The Observer is a Student-run, daily print & online newspaper serving Notre Dame & Saint Mary's. Learn more about us.



Media influences foreign policy

Margot Morris | Tuesday, October 23, 2012

I became enraged in 2010 when Floridian pastor Terry Jones threatened to burn the Qur’an and put Americans abroad at risk of violent retaliation. My brother, in Pakistan working with a humanitarian aid project, was moved to a secure location. Even after the President addressed the issue and Defense Secretary Robert Gates made a personal phone call to the pastor, America was uncertain if the man and his 60-person congregation would follow through with their hate crime. The Qur’an later underwent a ‘trial’ in 2011 and was burned as ‘punishment’ by Pastor Jones. This act of hate inspired violent riots and attacks throughout Afghanistan.
A hate crime in the U.S. is defined as “criminal offense against a person or property motivated in whole or in part by an offender’s bias against a race, religion, disability, ethnic origin or sexual orientation.” Granted, everyone is entitled to hate. America does not label “hatred” as a crime.
However, it becomes a crime when citizens are hurt in response to that hate. We are used to the idea that hate crimes are direct actions against a particular group. Burning a church or shooting someone of a particular ethnicity is easily classifiable as a hate crime. What responsibility do we have when the hate act causes indirect acts of violence?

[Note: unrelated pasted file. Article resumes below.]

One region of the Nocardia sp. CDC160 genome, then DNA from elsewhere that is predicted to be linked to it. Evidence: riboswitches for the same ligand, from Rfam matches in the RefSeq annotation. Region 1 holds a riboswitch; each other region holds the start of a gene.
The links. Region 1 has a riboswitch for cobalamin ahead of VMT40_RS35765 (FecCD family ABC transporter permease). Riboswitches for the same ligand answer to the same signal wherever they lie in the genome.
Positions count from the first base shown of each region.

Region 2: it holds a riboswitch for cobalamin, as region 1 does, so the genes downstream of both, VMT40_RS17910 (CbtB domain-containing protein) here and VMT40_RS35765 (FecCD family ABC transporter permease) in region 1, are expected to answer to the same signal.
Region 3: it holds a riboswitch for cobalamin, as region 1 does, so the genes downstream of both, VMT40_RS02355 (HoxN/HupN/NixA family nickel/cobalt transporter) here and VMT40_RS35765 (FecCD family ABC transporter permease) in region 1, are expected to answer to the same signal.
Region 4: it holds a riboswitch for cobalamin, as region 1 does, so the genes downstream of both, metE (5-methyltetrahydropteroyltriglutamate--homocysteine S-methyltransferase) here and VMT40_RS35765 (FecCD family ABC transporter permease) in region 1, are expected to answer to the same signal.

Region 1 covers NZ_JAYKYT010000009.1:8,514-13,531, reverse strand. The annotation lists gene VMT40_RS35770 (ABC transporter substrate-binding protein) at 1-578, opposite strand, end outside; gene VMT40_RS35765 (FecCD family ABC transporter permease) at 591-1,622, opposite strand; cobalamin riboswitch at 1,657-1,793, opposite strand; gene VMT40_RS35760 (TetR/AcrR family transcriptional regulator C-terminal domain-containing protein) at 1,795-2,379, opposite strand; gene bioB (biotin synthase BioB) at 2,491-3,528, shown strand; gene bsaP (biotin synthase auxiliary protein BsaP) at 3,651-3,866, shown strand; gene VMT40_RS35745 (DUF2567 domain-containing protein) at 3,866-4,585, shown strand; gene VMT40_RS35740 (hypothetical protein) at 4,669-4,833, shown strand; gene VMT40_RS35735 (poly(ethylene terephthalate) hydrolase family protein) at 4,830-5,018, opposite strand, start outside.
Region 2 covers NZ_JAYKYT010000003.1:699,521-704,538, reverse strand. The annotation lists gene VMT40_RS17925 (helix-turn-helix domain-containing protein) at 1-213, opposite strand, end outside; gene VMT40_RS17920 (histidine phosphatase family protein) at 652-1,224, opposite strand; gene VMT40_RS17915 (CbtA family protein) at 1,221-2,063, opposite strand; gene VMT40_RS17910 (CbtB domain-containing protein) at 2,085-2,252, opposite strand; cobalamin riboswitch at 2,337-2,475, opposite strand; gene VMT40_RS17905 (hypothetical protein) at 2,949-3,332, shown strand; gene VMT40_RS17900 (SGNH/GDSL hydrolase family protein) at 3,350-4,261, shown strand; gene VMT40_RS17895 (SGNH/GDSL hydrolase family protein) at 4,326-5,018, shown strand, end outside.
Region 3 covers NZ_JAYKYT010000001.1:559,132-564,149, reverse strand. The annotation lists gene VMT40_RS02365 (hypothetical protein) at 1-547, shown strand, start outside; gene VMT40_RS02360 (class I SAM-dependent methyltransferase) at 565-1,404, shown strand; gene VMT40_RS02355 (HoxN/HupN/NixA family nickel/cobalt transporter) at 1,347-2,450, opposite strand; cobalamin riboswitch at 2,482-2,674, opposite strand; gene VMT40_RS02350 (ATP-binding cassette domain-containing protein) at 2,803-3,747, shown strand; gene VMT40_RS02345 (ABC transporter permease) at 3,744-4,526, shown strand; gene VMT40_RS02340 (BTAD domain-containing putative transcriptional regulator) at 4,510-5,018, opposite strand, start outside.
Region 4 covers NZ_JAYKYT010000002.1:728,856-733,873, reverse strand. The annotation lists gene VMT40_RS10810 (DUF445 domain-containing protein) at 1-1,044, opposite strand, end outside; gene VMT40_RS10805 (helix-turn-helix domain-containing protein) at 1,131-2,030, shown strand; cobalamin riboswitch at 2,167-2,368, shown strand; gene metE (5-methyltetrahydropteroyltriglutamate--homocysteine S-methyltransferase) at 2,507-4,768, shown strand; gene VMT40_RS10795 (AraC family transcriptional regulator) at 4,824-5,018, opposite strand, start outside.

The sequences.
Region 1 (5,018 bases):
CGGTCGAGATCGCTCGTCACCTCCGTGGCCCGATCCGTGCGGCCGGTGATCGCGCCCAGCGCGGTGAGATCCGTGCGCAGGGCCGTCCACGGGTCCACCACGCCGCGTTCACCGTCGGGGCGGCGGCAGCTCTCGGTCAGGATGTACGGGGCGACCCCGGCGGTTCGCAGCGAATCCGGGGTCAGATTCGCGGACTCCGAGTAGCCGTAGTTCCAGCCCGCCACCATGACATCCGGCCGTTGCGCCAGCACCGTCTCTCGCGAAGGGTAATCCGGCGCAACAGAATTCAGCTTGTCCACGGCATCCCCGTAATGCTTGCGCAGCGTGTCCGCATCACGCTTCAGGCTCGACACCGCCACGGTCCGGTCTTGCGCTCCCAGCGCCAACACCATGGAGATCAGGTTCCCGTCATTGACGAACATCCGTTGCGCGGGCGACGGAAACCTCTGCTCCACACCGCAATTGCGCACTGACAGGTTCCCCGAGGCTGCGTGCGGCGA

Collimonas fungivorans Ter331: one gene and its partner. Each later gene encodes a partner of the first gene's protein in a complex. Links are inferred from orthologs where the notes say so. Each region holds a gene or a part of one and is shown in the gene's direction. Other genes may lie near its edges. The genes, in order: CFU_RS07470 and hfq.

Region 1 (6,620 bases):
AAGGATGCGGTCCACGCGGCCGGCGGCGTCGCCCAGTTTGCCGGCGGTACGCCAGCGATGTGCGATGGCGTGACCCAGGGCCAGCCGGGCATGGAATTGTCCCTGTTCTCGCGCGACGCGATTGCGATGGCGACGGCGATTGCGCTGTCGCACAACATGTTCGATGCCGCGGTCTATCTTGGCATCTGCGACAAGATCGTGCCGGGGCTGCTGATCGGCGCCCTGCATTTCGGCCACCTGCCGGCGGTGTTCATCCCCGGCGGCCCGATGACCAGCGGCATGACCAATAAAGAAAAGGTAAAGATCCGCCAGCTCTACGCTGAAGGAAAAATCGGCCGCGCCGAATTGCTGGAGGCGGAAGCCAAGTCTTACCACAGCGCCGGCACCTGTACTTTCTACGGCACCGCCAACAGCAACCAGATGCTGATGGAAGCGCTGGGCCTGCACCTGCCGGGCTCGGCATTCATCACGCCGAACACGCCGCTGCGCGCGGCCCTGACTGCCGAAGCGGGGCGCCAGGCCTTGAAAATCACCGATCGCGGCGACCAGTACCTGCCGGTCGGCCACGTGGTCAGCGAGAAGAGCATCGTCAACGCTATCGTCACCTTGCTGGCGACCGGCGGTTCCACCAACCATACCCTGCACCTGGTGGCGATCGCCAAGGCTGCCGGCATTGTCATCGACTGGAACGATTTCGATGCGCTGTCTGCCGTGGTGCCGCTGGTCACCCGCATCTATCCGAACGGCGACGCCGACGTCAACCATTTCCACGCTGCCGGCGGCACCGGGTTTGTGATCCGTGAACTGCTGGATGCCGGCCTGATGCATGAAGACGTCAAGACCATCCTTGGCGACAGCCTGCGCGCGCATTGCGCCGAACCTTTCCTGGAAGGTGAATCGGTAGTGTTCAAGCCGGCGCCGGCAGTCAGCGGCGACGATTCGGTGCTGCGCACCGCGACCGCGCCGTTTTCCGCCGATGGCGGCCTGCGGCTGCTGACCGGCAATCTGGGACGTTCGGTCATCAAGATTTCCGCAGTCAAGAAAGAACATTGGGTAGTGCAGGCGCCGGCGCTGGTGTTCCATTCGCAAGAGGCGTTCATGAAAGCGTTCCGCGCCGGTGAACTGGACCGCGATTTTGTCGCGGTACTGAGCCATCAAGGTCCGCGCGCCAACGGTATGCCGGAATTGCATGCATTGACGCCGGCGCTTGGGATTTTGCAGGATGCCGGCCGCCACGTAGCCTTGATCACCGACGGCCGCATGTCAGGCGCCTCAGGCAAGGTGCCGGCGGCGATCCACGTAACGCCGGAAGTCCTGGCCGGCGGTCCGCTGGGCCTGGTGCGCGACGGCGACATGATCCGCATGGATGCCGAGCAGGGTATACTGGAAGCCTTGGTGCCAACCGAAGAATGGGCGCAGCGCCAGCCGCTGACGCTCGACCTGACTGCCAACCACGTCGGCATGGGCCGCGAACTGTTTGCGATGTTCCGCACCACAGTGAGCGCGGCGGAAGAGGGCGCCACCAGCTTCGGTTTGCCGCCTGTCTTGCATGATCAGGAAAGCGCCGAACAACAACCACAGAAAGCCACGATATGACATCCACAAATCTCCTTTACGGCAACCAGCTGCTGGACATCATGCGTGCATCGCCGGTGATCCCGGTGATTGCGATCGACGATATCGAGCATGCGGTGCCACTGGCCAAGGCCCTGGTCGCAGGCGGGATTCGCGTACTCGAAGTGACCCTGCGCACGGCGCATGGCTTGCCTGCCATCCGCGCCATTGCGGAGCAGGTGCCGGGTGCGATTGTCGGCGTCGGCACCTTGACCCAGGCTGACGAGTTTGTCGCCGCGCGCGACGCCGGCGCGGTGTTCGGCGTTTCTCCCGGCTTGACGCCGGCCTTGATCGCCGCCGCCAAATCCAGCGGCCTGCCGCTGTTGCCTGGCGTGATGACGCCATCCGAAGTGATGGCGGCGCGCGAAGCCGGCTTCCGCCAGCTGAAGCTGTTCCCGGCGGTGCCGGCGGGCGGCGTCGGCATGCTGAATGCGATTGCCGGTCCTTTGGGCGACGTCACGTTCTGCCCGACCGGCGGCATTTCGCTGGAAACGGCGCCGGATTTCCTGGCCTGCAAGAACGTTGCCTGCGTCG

When social media gets involved the lines become blurred. Secretary of State Hillary Clinton said in regards to Internet freedom, “viral videos and blog posts are becoming the samizdat [underground press] of our day”.
The mock movie trailer “Innocence of Muslims” went viral and influenced riots and the deaths of non-Muslims and Muslims alike across the globe. Should the video have been censored because past situations have led to similar results of violent retaliation? Is so, how can a state determine if a video, comic, etc. will become “viral” and go global? “Innocence of Muslims” is not the first hateful and inflammatory depiction of Islam to hit the web.
Therein lies our challenge; understanding how social media has begun to influence and incite acts of hatred on a global scale. We must decide how we are going to take responsibility for ensuring respect and safety on equal levels and preventing further deaths. The influence that social media has on public safety and foreign policy cannot be ignored.
Margot Morris
off campus
Oct. 22